Category Archives: photography

HDR versus Manipulated RAW; or Flowers with NI Railways.

My Lumix LX7 has an ‘high-dynamic range’ feature. Otherwise known by its initials ‘HDR’, high-dynamic range is a technique for digital imaging that allows greater detail in highlights and shadows by combining several images of the same subject that were exposed at different values.

The LX7 includes the HDR setting as one of the options in ‘scene mode’ (SCN on the selection dial). This rapidly exposes a sequence of images and combines them in-camera to produce a single HDR JPG. Obviously you need to hold still when you make the photo.

Also it helps to photograph a static scene or the result my get a bit weird.

In this instance, I photographed some flowers on the platform of NI Railway’s station at Whitehead, Co. Antrim (Northern Ireland).

This is my HDR composite photograph. The camera automatically exposes a burst of images at various exposure settings and combines them in-camera to produce a single image with greater shadow and highlight detail than is normally possible with a single frame.

There are other ways of accomplishing a similar result.

So I decided to compare the HDR with some manipulated versions of a camera RAW file that I exposed of the same scene. With the RAW images, I’d adjusted the file with Lightroom post processing software, selectively altering contrast, gamma, and colour saturation and colour temperature to make for a more pleasing photograph.

Specifically I applied a digital graduated neutral density filter, while making global changes to highlights and saturation.

The output of the RAW is also as a JPG, which I scaled for presentation here.

This view is from a single RAW file exposed with the Lumix LX7 and manipulated digitally to maximize highlight and shadow detail. This is my first of two manipulations.
This is a more intensively manipulated file than the image immediately above. Again this image was from a single camera RAW file. This one features slightly darker highlight values.

I made two versions of the RAW interpretation.

In both sets of images I’ve intentionally focused on the flowers and not the NIR train.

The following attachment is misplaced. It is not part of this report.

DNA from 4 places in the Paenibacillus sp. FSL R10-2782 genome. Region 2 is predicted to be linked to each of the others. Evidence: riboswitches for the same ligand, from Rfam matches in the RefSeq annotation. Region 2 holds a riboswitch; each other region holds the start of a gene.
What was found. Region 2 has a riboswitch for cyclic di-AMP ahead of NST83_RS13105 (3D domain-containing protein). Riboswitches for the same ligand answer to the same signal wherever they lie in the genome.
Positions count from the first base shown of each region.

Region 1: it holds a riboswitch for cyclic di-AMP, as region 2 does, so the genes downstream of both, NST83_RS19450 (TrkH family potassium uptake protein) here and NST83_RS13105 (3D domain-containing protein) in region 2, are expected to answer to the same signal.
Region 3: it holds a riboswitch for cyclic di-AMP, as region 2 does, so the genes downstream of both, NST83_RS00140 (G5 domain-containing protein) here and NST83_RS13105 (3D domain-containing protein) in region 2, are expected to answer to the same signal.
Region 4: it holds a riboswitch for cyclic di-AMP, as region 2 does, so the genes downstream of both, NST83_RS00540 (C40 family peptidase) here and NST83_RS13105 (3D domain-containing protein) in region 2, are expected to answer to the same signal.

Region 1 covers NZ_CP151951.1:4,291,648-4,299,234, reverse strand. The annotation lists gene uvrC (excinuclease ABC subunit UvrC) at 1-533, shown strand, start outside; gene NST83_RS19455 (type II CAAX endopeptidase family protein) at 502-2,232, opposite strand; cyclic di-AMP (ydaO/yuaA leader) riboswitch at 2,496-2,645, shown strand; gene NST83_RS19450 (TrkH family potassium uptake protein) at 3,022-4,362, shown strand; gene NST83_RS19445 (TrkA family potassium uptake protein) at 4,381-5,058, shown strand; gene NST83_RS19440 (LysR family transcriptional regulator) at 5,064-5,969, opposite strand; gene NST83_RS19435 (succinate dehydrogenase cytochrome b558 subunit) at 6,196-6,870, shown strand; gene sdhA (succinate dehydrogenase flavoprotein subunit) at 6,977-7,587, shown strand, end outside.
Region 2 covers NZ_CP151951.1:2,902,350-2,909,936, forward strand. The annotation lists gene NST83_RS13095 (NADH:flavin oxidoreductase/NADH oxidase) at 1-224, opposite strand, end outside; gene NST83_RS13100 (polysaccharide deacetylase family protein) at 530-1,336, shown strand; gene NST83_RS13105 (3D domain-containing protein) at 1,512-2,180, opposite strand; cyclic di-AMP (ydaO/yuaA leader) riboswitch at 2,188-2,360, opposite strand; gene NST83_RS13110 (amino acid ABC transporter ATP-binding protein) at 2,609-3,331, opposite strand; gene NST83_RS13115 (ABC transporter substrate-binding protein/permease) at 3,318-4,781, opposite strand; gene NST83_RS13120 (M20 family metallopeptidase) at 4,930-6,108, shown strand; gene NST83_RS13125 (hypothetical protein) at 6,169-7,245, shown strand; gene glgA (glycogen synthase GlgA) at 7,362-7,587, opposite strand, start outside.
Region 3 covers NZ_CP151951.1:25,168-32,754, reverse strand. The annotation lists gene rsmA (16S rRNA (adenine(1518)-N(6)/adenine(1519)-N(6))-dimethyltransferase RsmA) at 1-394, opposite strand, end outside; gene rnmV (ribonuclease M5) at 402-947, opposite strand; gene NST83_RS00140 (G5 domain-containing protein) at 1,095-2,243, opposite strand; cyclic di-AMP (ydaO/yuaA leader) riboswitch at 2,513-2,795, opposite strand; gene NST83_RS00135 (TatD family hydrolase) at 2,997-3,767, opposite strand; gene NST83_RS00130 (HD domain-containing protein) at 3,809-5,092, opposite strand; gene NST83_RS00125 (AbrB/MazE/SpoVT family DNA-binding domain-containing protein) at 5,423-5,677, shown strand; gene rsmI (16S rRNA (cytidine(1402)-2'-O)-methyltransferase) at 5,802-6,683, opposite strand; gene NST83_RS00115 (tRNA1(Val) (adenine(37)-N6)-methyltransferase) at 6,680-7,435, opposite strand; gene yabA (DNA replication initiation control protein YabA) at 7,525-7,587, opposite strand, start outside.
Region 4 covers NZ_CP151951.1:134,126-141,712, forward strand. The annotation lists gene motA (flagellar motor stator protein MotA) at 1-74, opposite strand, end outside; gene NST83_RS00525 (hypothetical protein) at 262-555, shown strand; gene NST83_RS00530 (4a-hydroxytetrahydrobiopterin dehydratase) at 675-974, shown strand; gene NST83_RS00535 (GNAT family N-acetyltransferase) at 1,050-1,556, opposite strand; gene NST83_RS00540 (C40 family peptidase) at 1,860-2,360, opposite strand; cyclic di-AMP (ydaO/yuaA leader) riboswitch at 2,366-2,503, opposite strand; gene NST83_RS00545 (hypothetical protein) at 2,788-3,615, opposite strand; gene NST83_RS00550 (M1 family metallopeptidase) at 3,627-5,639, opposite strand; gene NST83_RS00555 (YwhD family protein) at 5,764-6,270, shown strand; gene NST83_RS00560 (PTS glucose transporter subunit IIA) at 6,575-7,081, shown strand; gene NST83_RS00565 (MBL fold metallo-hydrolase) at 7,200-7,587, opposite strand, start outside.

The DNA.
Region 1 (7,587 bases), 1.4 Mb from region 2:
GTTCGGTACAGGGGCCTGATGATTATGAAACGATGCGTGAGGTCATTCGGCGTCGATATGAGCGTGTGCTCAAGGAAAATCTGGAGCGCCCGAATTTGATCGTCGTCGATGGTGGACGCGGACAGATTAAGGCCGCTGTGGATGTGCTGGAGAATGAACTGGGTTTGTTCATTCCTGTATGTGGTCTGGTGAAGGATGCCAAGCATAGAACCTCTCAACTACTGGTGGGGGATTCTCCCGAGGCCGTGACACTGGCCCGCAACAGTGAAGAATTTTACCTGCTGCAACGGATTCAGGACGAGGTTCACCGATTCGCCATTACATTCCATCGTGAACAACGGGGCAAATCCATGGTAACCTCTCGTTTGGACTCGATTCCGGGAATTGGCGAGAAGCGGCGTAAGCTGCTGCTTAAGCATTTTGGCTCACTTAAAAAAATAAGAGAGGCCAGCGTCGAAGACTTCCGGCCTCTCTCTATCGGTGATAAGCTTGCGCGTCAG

Which do you prefer?

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Views of a Level Crossing and Some Sheep; Moira—Part 2 (four new photos)

This is a follow up to yesterday’s post on NI Railway’s Moira Station.

I’m always looking for a different angle, and I found a variety of ways to photograph Moira last Sunday.

The vantage points for these photos were all within a one-minute walk of each other.

Exposed digitally using a FujiFilm XT1 with 90mm lens.
Exposed digitally using a FujiFilm XT1 with 90mm lens.
Lumix LX7 digital photograph.
A view from the road near the station. Lumix LX7 photo.

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Sunday at Moira

Last Sunday, I spent several hours photographing NI Railways and Enterprise trains at Moira, a station on the old Great Northern Railway’s Belfast-Dublin route.

The attractions of this location include a preserved signal cabin and a footbridge at the Dublin-end. Another benefit is the level crossing with a local road at the Dublin end. The barriers protecting the road drop 3-4 minutes before trains pass, which provides ample warning to prepare for photography.

This is especially helpful if you are sitting in a car nearby trying to edit texts and photos for a book on deadline.

Moira cabin is preserved. I made several views of the old box including this one with a crow in flight.
A NI Railways 3000-series CAF set approaches its station stop at Moira on its way from Belfast to Portadown, Northern Ireland.
Soft sun accentuates the front of the train and the signal cabin at Moira.

I exposed these photos using my FujiFilm XT1 with 90mm f2.0 telephoto lens.

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Virgin HST at London Kings Cross.

This is among the hundreds photos I chose for final consideration for my book on European Railway Travel. It is not an outtake. Instead this is among my selections for the section on railways of Great Britain.

Exposed on 3 May 2016 using my Lumix LX7. This image was adapted from the camera RAW image for maximum dynamic range.

In the text I discuss the great London terminals, and I use this photo to illustrate Kings Cross. I like it because it features a vintage HST in nice light with a dynamic view of the classic train shed beyond.

The HST (High Speed Train) was introduced by the then nationalised British Railways (BR) in the mid-1970s as the Intercity 125.

As a 125 mph train capable of operating on many existing lines with minimal changes to infrastructure and signaling this represented a significant improvement over older trains that allowed BR to speed schedules and more effectively compete with other modes.

More than 40 years later, many of the old HSTs are still on the move.

Exposed on 3 May 2016 using my Lumix LX7. This image was adapted from the camera RAW image for maximum dynamic range.

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Czech Outtakes Part 1

On my  more than a half dozen trips to the Czech Republic I’ve made hundreds of photos of Czech Railways in action.

Here are a couple of outtakes from the selection of Czech photos considered for my book on European Railway Travel.

Both were exposed digitally in October 2016.

Czech class 380 electric in a nostalgic livery at Breclav, Czech Republic.
CD trains on the move at Grygov, Czech Republic.

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Finland Outtakes-1

This morning I’m posting from a NI Railways train en route Bangor, County Down.

I’m reviewing Scandinavian photos for my book on European Railway Travels.

This view of a Finnish intermodal train near Oulu didn’t make the cut.

I exposed it on Fujichrome slide film using my Nikon N90S with 135mm lens.

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Great Southern & Western Station at Portlaoise.

I could have titled this ‘Dusk in the Rain’.